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Here is code for a square, 25 x 25 grid made of dots. I need to get input from the user, x1, x2, y1, y2, and two characters such as @ and /, and have this create a rectangle with one character filling the interior and one outlining the rectangle. I'm not sure how to work these inputs into the loop and create said rectangle. This is the header file....

// Rectangle.h

#ifndef Rectangle_h
#define Rectangle_h

#include <iostream>
using namespace std;

class Rectangle
float length, width, perimeter, area;
int a, i, j, h, x1, x2, y1, y2;
char inner;

Rectangle();    // default constructor

void printGrid();
void setValues();
void setIntChar();



This is the source code....

void Rectangle::setValues()
    cout << "Enter x1, x2, y1, and y2 such that x1 < x2 and y1 < y2:\n";
    cin >> x1;
    cin >> x2;
    cin >> y1;
    cin >> y2;
while(x1 >= x2 || y1 >= y2);

cout << endl << "Rectangle accepted.\n\n";

void Rectangle::setIntChar()
cout << "Enter a character to fill the interior of the rectangle: \n" << endl;
cin >> inner;
cout << endl << endl;

void Rectangle::printGrid()
for(i = 0; i < 25; i++) // prints 25 rows of 25 dots and a space after each dot
    if(i < 16)
    cout << 25 - i << " ";// prints 25 - 10 in descending order 

if(i > 15)
    cout << 25 - i << "  "; // prints 9 - 1 in descending order

for(j = 0; j < 25; j++) // prints a line of 25 dots and 2 spaces after each dot
    cout << ".  ";

for(h = 0; h < 25; h++) // prints a line of 25 double-spaces
    cout << "  ";

cout << endl;       // ends the line after each iteration       

cout << "   ";

for (i = 1; i <= 25; i++)
    if(i < 10)
        cout << i << "  ";

    if(i > 9)
    cout << i << " ";

cout << endl << endl;


This is the main function....

#include "Rectangle.h"

///// main /////

int main()
Rectangle grid; // creates an object of the Rectangle class

share|improve this question
Assuming this is a class assignment, the will probably deduct points for you using magic numbers like "25" throughout the code. You've probably learned about constants already. Maybe not. For inputs, they told you about cin and cout, yes? Don't worry about a loop. Just get them and use them to call your function. –  m24p Feb 6 '14 at 18:48
I guess I don't understand your advice. The rectangle needs to appear in the grid. "Just get them and use them to call your function". Can you clarify this a little for me, please? –  user3254558 Feb 7 '14 at 13:32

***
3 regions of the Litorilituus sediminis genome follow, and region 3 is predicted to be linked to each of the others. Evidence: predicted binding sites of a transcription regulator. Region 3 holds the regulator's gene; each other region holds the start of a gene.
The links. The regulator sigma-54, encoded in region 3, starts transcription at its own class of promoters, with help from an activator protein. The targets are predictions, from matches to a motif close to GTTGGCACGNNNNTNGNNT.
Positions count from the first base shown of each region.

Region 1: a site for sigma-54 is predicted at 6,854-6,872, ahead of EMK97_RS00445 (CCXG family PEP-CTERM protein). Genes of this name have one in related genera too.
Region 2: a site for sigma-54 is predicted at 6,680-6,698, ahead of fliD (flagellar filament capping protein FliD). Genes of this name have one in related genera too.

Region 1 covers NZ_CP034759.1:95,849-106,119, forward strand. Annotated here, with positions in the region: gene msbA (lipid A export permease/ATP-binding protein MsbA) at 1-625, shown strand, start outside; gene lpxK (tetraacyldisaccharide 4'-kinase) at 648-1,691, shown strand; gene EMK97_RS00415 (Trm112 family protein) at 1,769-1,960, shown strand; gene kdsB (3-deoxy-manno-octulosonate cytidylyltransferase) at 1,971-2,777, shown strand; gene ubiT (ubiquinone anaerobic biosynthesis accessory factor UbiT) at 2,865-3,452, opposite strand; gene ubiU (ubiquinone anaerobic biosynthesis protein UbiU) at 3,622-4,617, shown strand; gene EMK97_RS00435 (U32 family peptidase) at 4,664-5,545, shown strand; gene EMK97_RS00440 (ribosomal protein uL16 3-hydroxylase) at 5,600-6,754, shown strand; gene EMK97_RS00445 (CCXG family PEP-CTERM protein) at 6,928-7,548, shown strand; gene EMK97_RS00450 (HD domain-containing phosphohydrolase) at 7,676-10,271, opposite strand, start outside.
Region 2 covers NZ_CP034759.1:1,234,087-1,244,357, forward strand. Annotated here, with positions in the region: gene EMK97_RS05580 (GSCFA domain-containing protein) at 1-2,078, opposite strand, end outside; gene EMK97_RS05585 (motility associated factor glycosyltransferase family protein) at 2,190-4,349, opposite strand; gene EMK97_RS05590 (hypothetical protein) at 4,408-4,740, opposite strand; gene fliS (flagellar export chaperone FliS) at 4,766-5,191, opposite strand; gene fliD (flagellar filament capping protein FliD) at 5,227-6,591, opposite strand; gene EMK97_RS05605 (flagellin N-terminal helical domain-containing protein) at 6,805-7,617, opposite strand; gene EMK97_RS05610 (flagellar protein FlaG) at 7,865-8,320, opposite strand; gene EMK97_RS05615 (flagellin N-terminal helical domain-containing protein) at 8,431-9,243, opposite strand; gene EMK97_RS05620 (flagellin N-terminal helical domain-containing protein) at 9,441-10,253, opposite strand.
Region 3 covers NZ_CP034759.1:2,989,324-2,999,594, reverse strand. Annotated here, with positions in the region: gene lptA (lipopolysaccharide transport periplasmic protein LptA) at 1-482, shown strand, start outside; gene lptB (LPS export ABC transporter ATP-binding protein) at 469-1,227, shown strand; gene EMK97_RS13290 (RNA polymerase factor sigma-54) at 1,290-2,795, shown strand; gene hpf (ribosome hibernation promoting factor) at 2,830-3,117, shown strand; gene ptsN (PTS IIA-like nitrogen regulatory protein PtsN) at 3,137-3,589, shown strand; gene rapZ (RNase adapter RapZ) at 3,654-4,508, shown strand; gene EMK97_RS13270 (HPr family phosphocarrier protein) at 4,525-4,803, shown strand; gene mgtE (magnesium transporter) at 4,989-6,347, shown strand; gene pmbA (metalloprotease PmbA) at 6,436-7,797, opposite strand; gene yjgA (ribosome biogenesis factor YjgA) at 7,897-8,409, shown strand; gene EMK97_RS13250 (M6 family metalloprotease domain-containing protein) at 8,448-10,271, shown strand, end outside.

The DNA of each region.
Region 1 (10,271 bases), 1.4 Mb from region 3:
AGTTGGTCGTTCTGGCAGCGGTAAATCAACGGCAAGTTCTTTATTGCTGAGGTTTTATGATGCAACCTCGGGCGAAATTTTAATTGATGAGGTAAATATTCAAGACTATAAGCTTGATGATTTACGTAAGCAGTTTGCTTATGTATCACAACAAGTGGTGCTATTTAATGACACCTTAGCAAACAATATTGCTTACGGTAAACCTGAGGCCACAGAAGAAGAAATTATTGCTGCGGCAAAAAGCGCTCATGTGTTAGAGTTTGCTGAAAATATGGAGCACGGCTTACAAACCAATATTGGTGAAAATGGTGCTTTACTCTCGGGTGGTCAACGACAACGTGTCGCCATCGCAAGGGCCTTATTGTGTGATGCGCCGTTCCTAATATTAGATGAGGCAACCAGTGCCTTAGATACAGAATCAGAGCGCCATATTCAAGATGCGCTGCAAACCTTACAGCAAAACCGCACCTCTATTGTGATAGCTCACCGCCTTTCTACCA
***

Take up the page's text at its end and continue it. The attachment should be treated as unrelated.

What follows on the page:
1 Answer 1

up vote 0 down vote accepted

Well, I don't know how far along in the C++ you've learned, but it appears you're using classes? What all are the member variables of the Rectangle class? Presumably it's something like

class Rectangle {
        Rectangle();  // constructor sets member variables to default values
        void getInputFromUser();  // using stdout and stdin, prompts the user for x1, y1, x2, y2, line char, fill char, and sets the member variables to these values
        void printGrid(); // uses member variables to determine how to print the grid


        // private methods


        // private variables

        int m_x1;
        int m_x2;
        int m_y1;
        int m_y2;
        char m_lineChar;
        char m_fillChar;

        // static constants

        static const int kMinXValue; // set to 0 in the cpp file
        static const int kMinYValue; // set to 0 in the cpp file
        static const int kMaxXValue; // set to 25 in the cpp file
        static const int kMaxYValue; // set to 25 in the cpp file

So, in your class, your implementation of getInputFromUser() is going to have some lines of code like cout << "Please enter the top left corner's x value << endl; and cin >> m_x1;.

Your implementation of printGrid() is going to have some lines of code like for(int y = kMinYValue; y < kMaxYValue; y++) { // iterate through the rows and if( y == m_y1 || y == m_y2) { // we need to print the m_lineChar value if the x value is in range

Hopefully that answers your question enough for you to solve the problem. If you need specific help with specific problems, you're going to need to be more specific with what you've done, what your code is, and what your problem with the code you have is.

share|improve this answer
I've added my header file, source code, and main function. This is what I'm working with. My grid looks good, it's exactly the way I want it. I just don't know how to take the input from the user and create a rectangle in my grid. –  user3254558 Feb 7 '14 at 16:25
You already have input from the user. I don't understand the problem? You also need one for the outer char, so make a function like setIntChar that does it for your outer char, and a corrosponding member variable to store it. Now in your code: for(j = 0; j < 25; j++) // prints a line of 25 dots and 2 spaces after each dot I assume you want to replace the dot with the correct character? Then this is the for loop to add the conditionals checking i and j against x1, x2, y1, and y2, to determine what to print. –  m24p Feb 7 '14 at 16:39
Yes I want to replace the dot with the user's chosen character. I've tried checking i and j against x1, x2, etc. The result is the character being printed at the beginning, or the end of the line represented by the variable i. The problem is that I can't figure out how to replace the dots with the input character to form a rectangle. –  user3254558 Feb 7 '14 at 19:33
Do it in the place where you would have printed the dot. –  m24p Feb 7 '14 at 19:37
Pseudo-code: if i,j is inside rectangle print inside rectangle char else if i,j is on edge print edge char else print the dot –  m24p Feb 7 '14 at 19:39

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